Hello Mi Fans,
Google Maps is a Swiss Army Knife chock-full of hidden navigation, geospatial search, and customization tools. These tips and tricks will help you unlock your map app's full potential.
Google Maps has changed the way we navigate the world. Its desktop and mobile apps have become not just a way to get from point A to B via car, public transportation, or on foot. The ubiquitous Google service is also a geospatial search engine for the world around us.
Google continues to revamp and improve its map product with features like augmented reality and commuter options, but there are a ton of customizable tools and hidden functions already baked into Google Maps that you may not know about, like Incognito Mode. Check out our tips for how to maximize your Google Maps power.
Plot Multiple Locations on Google Maps
Rarely do car trips consist of going from point A to B. More often, they are something like A-to-café-to-library-to-Joe's-house-to-B. It's a good thing Google makes it possible to anticipate real trips. To add multiple destinations in the Google Maps mobile app, enter your starting point and your ultimate destination and then click the three dots in the top-right corner. This will prompt a pop-over menu with the option to "Add stop." Click that and you can add a route with multiple stops. You will even have the option drag and drop stops within your itinerary. (Note that this doesn't work when you're using the mass transit option.)
Customize Your Vehicle Icon
If you're driving, Google lets you choose what car shows up on your navigation in the iOS and Android apps. In the app, plug in your destination and start up driving directions. Tap the icon that shows your current location and a pop-up menu will appear with several car icon options: a sedan, a pickup truck, or an SUV.
'Hey Google, Where Am I Going?'
If you want to interact with Maps while you're driving, you don't want to actually take your eyes off the road. With "OK Google" voice commands in the Google Maps Android app, you don't have to. For example, if you notice you're running low on gas, say "OK Google, find gas stations" and it will show gas stations on the map (which you can look at when you've come to a red light or have pulled over). You can also ask for things like "What's my next turn," "what's my ETA," or "How's traffic ahead?" On iOS (pictured above), you have to tap the microphone icon on the top right, at which point you can ask your questions via voice.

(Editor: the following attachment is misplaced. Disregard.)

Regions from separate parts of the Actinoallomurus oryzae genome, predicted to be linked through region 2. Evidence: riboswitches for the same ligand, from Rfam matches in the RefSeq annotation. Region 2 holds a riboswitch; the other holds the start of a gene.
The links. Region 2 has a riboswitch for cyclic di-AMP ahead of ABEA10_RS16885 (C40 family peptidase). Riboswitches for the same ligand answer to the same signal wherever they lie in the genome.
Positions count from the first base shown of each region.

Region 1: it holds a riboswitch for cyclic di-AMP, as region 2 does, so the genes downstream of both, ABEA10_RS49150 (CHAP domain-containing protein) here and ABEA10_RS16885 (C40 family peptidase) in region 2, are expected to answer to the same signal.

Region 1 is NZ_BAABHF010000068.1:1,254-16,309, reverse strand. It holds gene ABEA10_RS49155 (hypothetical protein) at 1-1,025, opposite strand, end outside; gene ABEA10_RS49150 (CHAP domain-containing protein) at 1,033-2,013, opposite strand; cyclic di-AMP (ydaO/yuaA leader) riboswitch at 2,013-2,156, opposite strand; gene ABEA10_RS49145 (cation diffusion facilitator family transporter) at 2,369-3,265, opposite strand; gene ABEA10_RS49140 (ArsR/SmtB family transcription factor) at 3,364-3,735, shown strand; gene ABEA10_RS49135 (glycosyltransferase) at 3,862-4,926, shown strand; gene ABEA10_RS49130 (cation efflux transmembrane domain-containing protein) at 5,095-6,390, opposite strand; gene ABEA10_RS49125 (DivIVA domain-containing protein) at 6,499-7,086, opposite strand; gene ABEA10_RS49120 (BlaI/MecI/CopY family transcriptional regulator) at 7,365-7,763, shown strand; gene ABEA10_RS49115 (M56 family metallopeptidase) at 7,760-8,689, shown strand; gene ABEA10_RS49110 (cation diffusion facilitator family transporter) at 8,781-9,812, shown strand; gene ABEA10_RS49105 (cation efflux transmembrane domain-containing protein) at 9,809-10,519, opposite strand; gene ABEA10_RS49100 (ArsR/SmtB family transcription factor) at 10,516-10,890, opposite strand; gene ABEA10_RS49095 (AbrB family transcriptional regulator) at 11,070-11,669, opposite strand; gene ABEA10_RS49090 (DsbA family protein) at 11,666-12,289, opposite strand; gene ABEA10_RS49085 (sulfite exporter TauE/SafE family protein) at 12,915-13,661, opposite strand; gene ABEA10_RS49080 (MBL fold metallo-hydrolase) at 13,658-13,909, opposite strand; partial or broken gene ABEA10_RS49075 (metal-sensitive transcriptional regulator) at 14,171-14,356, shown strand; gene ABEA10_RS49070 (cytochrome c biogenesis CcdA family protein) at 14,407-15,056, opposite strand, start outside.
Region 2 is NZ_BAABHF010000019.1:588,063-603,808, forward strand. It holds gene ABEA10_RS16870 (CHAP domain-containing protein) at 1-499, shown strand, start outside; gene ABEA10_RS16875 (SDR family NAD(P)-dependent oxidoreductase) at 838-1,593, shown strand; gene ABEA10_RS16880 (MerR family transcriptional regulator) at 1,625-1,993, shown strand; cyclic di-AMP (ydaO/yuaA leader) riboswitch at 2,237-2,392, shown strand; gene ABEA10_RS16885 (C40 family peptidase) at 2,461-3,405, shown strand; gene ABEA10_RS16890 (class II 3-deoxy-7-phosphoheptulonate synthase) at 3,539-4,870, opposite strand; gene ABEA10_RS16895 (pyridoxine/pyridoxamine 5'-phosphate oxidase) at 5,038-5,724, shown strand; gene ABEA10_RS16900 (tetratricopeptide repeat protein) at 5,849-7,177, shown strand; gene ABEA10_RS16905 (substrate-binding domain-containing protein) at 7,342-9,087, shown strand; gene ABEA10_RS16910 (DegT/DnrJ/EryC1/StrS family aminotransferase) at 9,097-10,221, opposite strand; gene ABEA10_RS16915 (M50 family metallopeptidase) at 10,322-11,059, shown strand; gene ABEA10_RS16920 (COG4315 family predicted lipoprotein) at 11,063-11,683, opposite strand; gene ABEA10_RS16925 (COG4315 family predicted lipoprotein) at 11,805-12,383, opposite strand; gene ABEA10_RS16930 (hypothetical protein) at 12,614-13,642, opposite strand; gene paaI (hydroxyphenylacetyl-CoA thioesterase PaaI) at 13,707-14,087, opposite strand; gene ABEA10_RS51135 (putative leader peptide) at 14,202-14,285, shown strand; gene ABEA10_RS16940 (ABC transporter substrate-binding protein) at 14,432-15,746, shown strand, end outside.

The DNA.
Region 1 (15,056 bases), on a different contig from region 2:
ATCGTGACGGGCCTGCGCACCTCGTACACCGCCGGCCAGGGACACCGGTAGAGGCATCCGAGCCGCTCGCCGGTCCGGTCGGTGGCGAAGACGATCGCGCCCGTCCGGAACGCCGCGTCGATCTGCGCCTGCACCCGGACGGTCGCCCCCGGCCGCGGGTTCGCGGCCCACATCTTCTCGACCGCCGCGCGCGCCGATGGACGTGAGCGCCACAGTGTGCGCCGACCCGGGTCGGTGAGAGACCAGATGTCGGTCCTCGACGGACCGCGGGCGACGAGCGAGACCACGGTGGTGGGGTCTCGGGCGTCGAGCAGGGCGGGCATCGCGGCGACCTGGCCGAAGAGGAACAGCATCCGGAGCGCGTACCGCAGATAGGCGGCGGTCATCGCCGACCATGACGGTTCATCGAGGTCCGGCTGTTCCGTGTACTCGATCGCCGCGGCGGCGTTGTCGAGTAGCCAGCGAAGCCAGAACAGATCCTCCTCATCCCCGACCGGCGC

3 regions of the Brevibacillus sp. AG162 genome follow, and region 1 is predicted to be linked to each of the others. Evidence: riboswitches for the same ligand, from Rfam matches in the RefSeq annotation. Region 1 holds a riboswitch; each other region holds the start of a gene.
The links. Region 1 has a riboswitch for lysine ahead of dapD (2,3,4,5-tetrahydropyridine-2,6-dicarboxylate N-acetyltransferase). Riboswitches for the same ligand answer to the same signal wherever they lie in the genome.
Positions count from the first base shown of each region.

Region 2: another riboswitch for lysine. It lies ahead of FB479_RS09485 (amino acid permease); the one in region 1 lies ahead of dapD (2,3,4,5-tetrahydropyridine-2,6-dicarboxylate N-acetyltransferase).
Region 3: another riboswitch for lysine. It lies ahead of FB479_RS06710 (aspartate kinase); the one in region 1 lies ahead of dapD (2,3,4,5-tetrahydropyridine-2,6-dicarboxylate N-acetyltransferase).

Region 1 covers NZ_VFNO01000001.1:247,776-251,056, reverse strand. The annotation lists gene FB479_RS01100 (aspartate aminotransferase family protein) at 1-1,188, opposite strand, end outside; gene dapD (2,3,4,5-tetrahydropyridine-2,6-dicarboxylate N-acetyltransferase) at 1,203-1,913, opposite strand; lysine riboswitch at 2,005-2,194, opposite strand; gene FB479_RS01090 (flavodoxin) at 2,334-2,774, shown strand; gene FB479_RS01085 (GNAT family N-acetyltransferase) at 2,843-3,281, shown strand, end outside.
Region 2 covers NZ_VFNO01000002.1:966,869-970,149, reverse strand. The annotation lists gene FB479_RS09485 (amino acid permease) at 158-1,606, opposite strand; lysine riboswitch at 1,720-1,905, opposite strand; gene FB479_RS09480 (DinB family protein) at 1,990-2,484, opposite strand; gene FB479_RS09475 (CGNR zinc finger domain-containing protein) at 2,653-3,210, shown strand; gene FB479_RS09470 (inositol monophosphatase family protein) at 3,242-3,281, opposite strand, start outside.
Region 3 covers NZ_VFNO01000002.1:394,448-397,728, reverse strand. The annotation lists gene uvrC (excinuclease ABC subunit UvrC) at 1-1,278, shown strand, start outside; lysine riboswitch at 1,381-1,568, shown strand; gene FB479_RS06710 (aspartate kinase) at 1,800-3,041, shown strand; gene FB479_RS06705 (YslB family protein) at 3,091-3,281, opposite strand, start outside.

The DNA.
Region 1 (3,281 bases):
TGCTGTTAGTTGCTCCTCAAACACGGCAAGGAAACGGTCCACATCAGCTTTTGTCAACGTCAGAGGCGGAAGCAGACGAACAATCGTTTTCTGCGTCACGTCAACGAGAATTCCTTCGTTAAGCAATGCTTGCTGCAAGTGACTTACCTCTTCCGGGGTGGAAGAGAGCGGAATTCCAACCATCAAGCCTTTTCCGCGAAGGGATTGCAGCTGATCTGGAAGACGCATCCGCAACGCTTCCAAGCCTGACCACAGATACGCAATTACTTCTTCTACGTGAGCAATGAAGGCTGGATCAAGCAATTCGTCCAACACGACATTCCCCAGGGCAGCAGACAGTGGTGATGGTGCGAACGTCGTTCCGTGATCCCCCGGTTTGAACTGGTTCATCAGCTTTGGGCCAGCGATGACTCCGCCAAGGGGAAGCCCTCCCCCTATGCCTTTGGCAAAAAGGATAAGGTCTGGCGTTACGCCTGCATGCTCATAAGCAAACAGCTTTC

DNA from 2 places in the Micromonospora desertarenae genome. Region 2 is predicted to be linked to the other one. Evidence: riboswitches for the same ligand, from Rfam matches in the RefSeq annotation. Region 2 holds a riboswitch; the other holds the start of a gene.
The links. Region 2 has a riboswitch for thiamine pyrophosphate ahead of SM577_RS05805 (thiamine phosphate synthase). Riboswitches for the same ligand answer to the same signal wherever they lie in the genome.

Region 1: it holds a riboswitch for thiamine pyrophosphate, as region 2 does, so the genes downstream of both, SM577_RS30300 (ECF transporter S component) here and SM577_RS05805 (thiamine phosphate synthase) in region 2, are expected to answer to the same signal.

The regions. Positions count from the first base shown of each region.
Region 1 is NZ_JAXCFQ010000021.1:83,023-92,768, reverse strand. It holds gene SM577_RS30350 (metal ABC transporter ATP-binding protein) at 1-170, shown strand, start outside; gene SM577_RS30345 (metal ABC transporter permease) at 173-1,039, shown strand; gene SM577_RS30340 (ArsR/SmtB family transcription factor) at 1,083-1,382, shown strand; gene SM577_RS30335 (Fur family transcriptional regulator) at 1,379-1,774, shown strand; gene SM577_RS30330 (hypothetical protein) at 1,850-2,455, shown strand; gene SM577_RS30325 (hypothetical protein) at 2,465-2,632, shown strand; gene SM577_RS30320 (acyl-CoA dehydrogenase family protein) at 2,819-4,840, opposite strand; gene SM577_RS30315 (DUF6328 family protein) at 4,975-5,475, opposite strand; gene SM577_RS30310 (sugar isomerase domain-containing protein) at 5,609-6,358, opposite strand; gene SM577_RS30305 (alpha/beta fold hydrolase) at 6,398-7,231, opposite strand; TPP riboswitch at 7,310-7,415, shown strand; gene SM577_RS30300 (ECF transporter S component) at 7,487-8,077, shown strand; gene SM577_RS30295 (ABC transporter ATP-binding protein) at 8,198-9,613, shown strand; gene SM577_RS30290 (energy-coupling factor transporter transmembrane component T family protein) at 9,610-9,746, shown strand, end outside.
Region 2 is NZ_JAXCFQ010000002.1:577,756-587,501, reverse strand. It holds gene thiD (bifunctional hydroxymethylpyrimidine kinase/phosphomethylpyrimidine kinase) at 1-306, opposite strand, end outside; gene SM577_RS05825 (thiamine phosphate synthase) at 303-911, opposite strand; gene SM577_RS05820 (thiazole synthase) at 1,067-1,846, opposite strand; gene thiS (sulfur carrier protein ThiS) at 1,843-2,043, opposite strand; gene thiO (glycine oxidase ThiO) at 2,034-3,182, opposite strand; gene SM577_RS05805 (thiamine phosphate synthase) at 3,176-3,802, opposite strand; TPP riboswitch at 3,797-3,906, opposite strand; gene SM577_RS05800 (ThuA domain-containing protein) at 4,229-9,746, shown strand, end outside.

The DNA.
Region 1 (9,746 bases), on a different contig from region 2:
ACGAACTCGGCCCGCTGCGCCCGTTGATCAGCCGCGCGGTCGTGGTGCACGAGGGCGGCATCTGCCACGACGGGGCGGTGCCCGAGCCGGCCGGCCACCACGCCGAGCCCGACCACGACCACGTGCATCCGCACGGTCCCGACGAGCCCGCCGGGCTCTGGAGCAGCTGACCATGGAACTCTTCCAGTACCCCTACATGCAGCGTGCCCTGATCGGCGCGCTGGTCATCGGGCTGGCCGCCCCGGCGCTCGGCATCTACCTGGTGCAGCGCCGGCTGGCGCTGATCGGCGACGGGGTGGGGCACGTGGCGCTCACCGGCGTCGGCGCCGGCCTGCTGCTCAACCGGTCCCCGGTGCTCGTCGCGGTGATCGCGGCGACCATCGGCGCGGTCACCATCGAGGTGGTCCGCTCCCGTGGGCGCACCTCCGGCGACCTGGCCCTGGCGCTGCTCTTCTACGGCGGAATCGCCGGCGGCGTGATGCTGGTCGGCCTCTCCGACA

Access Google Maps Offline
Today, Maps is most useful on mobile, which brings up a problem: when you are most in need of Maps, you may find yourself somewhere with limited (or—gasp—non-existent) coverage. To help you out, Google Maps supports offline access. Navigate to the area you'd like to access while offline. Swipe left on the menu at the bottom of the screen and tap Download to download that map, assuming you have enough storage on your device. You can then get information about businesses in the region and turn-by-turn directions within the downloaded section.
Change Directions Around by Drag and Drop
When finding directions on the desktop version of Maps, you can maneuver your route to go through or away from specific locations via drag and drop. Just click and drag any part of your direction route to move around (this only works with directions for walking, driving, or biking—it won't work with any mass transit options).
Find Directions With a Single Click
To get to where you're going, you can type in your destination address. Or right-click where you're going on the map and it will prompt a pull-down list, which you can use to find directions to or from that location.
Measure Any Distance
Using the aforementioned right-click tool, you can also calculate the distance of any two points on Earth. Choose "Measure distance," which will drop a point (signified by a white dot with a bold black line), then click anywhere else on the map, and the distance between the points will be calculated. Keep clicking to add more points on the map. The total trip distance will be calculated in the main card.
That Little Person in the Corner Has a Purpose
See that little yellow person in the bottom right-hand corner? That's "Peg Man" (or alternatively "the pegman"). You can pick little peggy up and drop him anywhere on maps and be thrown into that location's Street View. Once in Street View mode, he will be oriented with the current view in the embedded map window in the bottom left-hand corner.
Augmented Reality Walking Directions
If you're walking around a city, and need a visual aid beyond Peg Man, Google Maps supports augmented reality walking directions in certain locales. This feature layers directional prompts atop Street View imagery to help you know which way to walk or turn. It initially rolled out in 2019 for Pixel phones, and later expanded to other Android phones with ARCore support and iPhones with ARKit support. The area itself needs to have robust Street View support; if it's available, you'll see a "Live View" option at the bottom of your screen when you search for walking directions.